The horse’s heart, lungs, eyes and teeth are examined at rest in its stable. The animal’s general condition and any behavioural abnormalities are noted.
The horse is taken out into the daylight and observed standing square. It is then trotted-up on an area of hard, level ground. Some vets may lunge the horse on a circle at this stage, and initial flexion tests may also be performed.
The strenuous exercise stage at which the horse is ridden or lunged, and observed in circles and straight lines on both reins. The horse will usually be cantered or galloped to assess the heart and wind. The vet will often want to see the horse tacked up and mounted (if broken) to check for any back problems.
A short rest period is allowed to see if any stiffness manifests. The vet may also complete the identification or perform a more detailed examination of legs, feet and body at this stage.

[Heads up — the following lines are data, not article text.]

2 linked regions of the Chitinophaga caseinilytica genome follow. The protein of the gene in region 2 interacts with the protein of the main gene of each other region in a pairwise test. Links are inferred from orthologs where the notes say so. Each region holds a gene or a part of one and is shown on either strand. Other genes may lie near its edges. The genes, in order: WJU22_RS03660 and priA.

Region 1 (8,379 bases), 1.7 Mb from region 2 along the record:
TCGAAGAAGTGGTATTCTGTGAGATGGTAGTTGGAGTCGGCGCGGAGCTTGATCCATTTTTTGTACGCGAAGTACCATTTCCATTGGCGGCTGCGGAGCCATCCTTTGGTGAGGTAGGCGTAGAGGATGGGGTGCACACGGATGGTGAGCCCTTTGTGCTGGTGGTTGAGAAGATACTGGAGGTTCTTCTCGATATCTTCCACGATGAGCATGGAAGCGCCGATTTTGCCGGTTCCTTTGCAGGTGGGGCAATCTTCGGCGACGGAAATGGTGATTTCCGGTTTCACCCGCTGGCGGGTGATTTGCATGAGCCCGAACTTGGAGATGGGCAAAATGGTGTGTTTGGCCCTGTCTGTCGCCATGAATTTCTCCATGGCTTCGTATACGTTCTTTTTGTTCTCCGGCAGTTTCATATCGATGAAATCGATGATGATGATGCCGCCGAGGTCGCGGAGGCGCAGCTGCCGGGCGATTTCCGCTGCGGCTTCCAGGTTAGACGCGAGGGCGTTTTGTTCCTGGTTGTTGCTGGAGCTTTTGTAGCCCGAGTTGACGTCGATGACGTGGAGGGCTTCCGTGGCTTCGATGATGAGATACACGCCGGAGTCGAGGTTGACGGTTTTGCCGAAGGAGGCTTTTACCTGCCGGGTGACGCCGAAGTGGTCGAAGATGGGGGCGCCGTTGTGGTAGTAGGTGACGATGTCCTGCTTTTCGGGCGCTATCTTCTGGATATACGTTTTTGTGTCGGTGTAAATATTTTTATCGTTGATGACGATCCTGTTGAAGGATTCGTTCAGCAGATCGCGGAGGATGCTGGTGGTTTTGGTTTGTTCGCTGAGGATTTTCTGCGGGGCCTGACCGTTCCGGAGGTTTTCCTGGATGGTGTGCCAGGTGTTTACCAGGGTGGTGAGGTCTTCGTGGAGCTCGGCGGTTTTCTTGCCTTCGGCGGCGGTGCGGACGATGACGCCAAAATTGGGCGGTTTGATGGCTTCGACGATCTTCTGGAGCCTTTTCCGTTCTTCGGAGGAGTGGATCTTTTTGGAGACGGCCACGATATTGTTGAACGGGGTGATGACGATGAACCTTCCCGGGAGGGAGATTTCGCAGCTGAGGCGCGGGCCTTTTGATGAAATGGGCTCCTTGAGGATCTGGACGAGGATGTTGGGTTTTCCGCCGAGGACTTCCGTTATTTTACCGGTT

The final trot-up takes place once the horse’s heart rate has returned to normal, and, again, flexion tests may be performed. A blood sample is usually taken at this stage and stored pending any later disputes.
X-rays (radiographs) of various joints and feet can be performed on request, as can other detailed investigations such as an endoscopy, tendon scans and pregnancy tests. Blood tests are also optional. None of these are part of the routine procedure.